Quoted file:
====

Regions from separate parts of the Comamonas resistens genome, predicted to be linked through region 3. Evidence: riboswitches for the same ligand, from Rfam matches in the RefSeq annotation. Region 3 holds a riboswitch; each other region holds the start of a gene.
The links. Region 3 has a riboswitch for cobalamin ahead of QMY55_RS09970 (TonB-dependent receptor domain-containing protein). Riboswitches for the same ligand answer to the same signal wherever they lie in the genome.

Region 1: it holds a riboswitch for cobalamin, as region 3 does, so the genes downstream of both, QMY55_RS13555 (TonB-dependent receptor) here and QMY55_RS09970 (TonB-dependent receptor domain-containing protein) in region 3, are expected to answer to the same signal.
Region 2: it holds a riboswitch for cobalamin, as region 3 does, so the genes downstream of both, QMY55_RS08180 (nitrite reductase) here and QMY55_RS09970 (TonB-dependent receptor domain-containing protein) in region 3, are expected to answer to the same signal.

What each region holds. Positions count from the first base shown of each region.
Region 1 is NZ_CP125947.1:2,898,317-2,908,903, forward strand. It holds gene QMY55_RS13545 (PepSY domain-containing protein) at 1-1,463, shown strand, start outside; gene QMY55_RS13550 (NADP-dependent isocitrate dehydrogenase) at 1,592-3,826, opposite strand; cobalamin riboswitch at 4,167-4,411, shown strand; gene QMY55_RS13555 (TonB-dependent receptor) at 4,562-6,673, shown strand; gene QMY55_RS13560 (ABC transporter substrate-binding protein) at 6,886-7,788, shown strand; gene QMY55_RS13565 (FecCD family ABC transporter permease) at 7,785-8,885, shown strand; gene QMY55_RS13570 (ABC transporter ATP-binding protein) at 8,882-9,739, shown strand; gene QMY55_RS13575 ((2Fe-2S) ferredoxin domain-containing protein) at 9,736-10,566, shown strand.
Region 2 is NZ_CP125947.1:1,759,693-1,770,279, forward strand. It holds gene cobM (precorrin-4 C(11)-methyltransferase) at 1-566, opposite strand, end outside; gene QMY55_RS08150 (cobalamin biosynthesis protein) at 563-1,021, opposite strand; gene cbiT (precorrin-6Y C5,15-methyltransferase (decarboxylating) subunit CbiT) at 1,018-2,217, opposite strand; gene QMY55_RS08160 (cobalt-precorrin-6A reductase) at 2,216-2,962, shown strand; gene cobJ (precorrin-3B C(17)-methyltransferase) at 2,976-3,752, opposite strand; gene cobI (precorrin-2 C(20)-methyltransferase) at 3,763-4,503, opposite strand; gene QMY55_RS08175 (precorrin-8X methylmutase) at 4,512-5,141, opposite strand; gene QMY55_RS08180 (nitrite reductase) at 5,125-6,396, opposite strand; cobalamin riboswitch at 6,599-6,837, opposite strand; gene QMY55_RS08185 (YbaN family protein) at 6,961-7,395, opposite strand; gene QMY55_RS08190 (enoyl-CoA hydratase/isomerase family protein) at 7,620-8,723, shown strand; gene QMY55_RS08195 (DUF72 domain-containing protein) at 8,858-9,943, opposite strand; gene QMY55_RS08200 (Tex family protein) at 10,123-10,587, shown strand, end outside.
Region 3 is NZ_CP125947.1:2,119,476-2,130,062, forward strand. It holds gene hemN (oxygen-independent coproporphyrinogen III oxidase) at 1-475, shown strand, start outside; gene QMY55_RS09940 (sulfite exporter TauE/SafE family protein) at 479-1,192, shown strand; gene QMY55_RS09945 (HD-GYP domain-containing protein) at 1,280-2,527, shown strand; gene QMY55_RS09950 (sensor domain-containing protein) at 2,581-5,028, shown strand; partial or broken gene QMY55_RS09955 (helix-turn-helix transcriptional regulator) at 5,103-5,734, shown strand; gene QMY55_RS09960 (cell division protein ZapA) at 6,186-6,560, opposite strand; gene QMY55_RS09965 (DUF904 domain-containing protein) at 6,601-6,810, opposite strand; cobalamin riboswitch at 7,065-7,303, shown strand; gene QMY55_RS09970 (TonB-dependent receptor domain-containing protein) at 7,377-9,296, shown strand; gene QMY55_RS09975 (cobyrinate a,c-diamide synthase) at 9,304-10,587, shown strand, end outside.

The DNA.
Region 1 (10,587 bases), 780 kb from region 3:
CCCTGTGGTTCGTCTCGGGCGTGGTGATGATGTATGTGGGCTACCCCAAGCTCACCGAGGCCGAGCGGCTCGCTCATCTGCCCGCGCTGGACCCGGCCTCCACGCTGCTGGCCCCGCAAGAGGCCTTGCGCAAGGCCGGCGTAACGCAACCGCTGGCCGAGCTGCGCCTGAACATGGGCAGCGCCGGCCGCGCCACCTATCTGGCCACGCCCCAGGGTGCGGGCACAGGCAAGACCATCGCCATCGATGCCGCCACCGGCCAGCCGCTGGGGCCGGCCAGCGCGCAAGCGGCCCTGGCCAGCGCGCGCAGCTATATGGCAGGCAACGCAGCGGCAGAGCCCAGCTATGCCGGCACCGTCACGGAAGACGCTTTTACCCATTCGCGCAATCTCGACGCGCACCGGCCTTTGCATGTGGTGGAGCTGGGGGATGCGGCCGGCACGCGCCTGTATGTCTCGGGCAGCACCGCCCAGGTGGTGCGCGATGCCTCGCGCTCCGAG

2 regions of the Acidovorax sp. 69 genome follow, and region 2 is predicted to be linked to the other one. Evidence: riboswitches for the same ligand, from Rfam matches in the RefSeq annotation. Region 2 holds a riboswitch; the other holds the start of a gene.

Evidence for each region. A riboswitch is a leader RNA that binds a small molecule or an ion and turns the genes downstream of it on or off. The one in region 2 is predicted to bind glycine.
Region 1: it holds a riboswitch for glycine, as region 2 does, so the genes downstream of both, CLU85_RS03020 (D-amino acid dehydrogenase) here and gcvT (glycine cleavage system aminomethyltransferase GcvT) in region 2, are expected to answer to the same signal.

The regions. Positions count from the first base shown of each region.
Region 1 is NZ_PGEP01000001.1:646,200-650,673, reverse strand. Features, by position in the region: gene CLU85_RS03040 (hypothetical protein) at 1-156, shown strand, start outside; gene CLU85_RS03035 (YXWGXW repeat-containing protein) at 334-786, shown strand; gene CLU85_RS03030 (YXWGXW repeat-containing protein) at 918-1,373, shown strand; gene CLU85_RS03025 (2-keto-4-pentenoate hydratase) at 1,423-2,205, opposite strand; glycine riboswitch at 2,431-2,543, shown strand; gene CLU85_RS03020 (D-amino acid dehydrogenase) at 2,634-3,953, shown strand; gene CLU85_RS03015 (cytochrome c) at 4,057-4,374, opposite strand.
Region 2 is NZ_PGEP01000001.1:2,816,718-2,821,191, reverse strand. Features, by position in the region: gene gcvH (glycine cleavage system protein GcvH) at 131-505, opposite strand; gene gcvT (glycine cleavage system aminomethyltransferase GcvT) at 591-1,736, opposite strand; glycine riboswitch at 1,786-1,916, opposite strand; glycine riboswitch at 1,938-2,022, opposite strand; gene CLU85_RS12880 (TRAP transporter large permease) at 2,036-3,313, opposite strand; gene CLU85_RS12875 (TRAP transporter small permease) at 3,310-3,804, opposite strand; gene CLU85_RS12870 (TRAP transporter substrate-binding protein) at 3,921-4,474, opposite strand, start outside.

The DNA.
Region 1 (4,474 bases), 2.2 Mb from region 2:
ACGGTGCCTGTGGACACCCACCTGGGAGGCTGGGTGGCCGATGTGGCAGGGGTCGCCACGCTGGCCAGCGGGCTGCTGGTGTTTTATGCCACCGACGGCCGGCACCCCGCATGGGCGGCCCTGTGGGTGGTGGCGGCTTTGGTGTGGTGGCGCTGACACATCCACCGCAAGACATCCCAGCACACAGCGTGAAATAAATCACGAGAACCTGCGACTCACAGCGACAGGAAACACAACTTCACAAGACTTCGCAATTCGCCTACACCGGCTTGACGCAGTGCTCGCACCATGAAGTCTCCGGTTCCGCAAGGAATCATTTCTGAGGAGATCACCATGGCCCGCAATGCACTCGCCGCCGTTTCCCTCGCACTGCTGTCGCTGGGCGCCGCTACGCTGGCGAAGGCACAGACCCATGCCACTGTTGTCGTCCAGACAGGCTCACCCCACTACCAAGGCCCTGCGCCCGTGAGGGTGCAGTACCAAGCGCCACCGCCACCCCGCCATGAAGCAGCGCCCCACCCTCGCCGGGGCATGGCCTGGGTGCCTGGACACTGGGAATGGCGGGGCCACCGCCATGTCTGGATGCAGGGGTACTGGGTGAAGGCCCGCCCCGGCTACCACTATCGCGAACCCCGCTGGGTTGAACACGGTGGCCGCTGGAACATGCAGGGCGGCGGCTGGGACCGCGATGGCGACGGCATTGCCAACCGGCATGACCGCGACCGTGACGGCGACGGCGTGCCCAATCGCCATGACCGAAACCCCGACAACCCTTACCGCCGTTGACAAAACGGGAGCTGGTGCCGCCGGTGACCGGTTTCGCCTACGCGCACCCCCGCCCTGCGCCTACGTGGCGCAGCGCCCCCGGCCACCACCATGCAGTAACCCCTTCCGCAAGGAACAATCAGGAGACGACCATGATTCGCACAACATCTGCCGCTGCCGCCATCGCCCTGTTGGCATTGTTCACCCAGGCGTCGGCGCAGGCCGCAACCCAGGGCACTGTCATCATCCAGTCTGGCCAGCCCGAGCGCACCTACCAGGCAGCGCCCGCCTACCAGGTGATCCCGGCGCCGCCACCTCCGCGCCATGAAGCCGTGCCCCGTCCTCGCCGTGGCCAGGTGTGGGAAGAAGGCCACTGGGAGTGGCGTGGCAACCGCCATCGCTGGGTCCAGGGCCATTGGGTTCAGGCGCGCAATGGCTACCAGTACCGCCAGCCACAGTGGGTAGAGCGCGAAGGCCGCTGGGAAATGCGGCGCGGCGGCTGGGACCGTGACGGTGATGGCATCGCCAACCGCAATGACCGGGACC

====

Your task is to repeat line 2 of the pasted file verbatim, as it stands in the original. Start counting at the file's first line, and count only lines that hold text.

The links. Region 3 has a riboswitch for cobalamin ahead of QMY55_RS09970 (TonB-dependent receptor domain-containing protein). Riboswitches for the same ligand answer to the same signal wherever they lie in the genome.